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Redirector: A tried and true way to use network home folders

What’s wrong with Network Home Folders?
“True” network home folders means that when a user logs into a Mac, ALL the data associated with that user resides on the server. From documents to photos, to temporary internet caches, everything is being read and written across a network connection. For dynamic environments with many portable Macs connecting over WiFi, it has become all but impossible to use true network home folders in a reliable way.

TechTonic’s Solution
Enter Redirector. Redirector allows system administrators the ability to mass-manage hundreds, or even thousands of Macs, to designate folders on the local Mac that will be redirected to corresponding folders on the server. Create new management groups or use your existing workgroups or computer groups, settings for Redirector are easily pushed to all your Macs with methods familiar to Mac sysadmins, employing the ubiquitous Managed Preferences (MCX) and Managed Profiles introduced in OS X Lion.

Customizing Redirector
Every environment has their unique needs. Some want to do a true redirect, from the local Documents folder to the network Documents folder. Some admins don’t want to actually redirect existing folders, but create a unique folder where users know to put their documents. Redirector can put a folder on your Desktop (or anywhere!) and call it whatever you want (SaveHere, MyNetworkSave, etc). Redirector also respects your files. It checks for contents of a folder before redirecting to make sure it doesn’t contain any important files.

Who is using Redirector?
Redirector has been deployed in dozens of school districts. Every deployment has been a huge success, leaving system admins with a tried and true method for accomplishing something that was previously done with klunky scripts and static values. Redirector is built using low level OS X API’s, hooking into the system at a deeper level than shell scripts that don’t have access to some important system API’s.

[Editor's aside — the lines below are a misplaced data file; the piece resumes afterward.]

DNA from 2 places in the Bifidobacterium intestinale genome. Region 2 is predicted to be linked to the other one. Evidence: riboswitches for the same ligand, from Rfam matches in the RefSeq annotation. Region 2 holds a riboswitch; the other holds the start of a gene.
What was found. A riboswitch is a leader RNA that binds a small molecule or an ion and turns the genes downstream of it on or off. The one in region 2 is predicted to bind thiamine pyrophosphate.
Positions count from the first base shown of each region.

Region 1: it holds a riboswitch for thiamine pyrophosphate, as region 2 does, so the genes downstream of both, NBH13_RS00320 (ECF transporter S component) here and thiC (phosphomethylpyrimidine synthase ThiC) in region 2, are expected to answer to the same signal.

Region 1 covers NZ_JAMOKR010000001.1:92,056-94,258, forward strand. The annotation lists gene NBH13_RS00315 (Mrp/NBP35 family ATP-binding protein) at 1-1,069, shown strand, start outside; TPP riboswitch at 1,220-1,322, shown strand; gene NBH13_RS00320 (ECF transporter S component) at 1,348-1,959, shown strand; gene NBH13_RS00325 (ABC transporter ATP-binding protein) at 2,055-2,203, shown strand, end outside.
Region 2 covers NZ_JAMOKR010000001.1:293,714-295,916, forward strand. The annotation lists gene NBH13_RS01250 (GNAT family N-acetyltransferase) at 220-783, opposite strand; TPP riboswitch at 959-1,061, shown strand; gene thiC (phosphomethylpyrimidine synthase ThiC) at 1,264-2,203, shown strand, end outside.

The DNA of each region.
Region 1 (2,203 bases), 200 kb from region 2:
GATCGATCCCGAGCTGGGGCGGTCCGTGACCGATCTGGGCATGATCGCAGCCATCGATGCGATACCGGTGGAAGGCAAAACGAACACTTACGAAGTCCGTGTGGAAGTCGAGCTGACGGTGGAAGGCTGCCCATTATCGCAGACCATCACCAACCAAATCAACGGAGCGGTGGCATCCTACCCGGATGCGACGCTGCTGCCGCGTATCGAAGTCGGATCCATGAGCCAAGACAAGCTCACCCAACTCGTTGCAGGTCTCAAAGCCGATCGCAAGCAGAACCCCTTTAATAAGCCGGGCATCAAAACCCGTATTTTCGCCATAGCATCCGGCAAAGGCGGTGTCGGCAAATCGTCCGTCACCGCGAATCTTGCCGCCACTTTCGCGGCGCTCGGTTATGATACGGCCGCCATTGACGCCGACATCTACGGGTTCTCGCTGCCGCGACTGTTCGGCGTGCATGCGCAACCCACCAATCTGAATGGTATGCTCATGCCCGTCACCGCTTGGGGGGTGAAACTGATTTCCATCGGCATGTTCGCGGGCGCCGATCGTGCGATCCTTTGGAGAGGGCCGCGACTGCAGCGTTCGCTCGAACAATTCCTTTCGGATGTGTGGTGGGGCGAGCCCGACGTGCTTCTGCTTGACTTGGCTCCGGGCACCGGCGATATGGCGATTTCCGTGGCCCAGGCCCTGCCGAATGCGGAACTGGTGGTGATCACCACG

How much is Redirector?
Redirector is free for all our customers.

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Latest Article: Hurricane and Tornado Hacking Protection 9/12/17

by Scott Morabito: Three of the biggest news stories in the last few weeks have been Hurricane Harvey, Hurricane Irma, and the Equifax data breach. The data breach at Equifax is somewhat unfathomable because of its scope and magnitude. Sure, there have been large hacks of data in the past such as Yahoo in 2016 and LinkedIn in 2012 - but who cares about email addresses? The Equifax breach contained identity information for 200 million Americans and this could systematically cause massive amounts of identity theft. From the outside, it would seem not that this is expected: surely Equifax had major security software, systems, and tools in place to prevent this from happening. This is certainly true. The problem with cyber attacks is the asymmetric nature of offense and defense. Protecting yourself from a data breach like the Equifax one is like building a house that can withstand an F5 Tornado. house2 As hurricane Harvey and hurricane Irma worked their way up the Gulf of Mexico, one thought that would go through people's mind was "Hurricane's have hit here before - we'll probably be OK". To some degree, there is some logic to this. Modern buildings can withstand hurricanes ok and can even be safe to be in during the store. Millions of people stayed in their houses during these storms and there was only a tiny percentage of life lost. There are some anomalies and bad luck associated with hurricanes, but for the most part they are survivable
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